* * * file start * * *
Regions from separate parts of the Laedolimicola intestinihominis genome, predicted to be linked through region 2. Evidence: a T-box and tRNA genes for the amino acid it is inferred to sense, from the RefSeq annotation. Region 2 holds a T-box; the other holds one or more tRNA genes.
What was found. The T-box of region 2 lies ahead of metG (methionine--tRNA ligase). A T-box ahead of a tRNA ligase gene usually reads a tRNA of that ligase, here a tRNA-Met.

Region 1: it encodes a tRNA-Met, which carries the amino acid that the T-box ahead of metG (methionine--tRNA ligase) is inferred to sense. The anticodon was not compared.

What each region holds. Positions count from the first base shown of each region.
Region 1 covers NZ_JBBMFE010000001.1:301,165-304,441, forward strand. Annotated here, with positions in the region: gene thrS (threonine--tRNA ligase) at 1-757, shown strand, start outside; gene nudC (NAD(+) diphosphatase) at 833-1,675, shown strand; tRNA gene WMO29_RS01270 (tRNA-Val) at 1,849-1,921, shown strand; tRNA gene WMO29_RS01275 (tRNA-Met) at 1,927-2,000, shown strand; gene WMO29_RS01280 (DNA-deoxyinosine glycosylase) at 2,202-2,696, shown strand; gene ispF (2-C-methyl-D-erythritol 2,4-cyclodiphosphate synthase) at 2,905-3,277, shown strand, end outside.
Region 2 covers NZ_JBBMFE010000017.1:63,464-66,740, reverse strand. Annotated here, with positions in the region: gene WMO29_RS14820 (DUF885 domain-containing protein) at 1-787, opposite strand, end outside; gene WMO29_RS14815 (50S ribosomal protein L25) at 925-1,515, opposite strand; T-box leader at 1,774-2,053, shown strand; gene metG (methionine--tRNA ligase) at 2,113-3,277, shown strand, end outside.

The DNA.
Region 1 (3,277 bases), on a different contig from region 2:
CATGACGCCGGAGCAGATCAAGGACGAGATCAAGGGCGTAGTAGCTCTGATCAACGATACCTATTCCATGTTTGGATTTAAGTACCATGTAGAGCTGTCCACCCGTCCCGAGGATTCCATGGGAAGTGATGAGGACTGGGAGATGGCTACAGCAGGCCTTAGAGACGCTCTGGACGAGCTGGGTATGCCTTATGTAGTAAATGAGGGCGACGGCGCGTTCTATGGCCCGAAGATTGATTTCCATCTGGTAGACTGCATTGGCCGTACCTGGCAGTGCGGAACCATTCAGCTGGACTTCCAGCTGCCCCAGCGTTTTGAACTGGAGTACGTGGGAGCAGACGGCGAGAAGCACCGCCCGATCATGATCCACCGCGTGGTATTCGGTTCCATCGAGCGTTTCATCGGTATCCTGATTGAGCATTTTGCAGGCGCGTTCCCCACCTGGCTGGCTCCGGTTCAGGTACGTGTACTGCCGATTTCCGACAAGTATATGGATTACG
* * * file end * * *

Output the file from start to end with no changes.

Regions from separate parts of the Laedolimicola intestinihominis genome, predicted to be linked through region 2. Evidence: a T-box and tRNA genes for the amino acid it is inferred to sense, from the RefSeq annotation. Region 2 holds a T-box; the other holds one or more tRNA genes.
What was found. The T-box of region 2 lies ahead of metG (methionine--tRNA ligase). A T-box ahead of a tRNA ligase gene usually reads a tRNA of that ligase, here a tRNA-Met.

Region 1: it encodes a tRNA-Met, which carries the amino acid that the T-box ahead of metG (methionine--tRNA ligase) is inferred to sense. The anticodon was not compared.

What each region holds. Positions count from the first base shown of each region.
Region 1 covers NZ_JBBMFE010000001.1:301,165-304,441, forward strand. Annotated here, with positions in the region: gene thrS (threonine--tRNA ligase) at 1-757, shown strand, start outside; gene nudC (NAD(+) diphosphatase) at 833-1,675, shown strand; tRNA gene WMO29_RS01270 (tRNA-Val) at 1,849-1,921, shown strand; tRNA gene WMO29_RS01275 (tRNA-Met) at 1,927-2,000, shown strand; gene WMO29_RS01280 (DNA-deoxyinosine glycosylase) at 2,202-2,696, shown strand; gene ispF (2-C-methyl-D-erythritol 2,4-cyclodiphosphate synthase) at 2,905-3,277, shown strand, end outside.
Region 2 covers NZ_JBBMFE010000017.1:63,464-66,740, reverse strand. Annotated here, with positions in the region: gene WMO29_RS14820 (DUF885 domain-containing protein) at 1-787, opposite strand, end outside; gene WMO29_RS14815 (50S ribosomal protein L25) at 925-1,515, opposite strand; T-box leader at 1,774-2,053, shown strand; gene metG (methionine--tRNA ligase) at 2,113-3,277, shown strand, end outside.

The DNA.
Region 1 (3,277 bases), on a different contig from region 2:
CATGACGCCGGAGCAGATCAAGGACGAGATCAAGGGCGTAGTAGCTCTGATCAACGATACCTATTCCATGTTTGGATTTAAGTACCATGTAGAGCTGTCCACCCGTCCCGAGGATTCCATGGGAAGTGATGAGGACTGGGAGATGGCTACAGCAGGCCTTAGAGACGCTCTGGACGAGCTGGGTATGCCTTATGTAGTAAATGAGGGCGACGGCGCGTTCTATGGCCCGAAGATTGATTTCCATCTGGTAGACTGCATTGGCCGTACCTGGCAGTGCGGAACCATTCAGCTGGACTTCCAGCTGCCCCAGCGTTTTGAACTGGAGTACGTGGGAGCAGACGGCGAGAAGCACCGCCCGATCATGATCCACCGCGTGGTATTCGGTTCCATCGAGCGTTTCATCGGTATCCTGATTGAGCATTTTGCAGGCGCGTTCCCCACCTGGCTGGCTCCGGTTCAGGTACGTGTACTGCCGATTTCCGACAAGTATATGGATTACG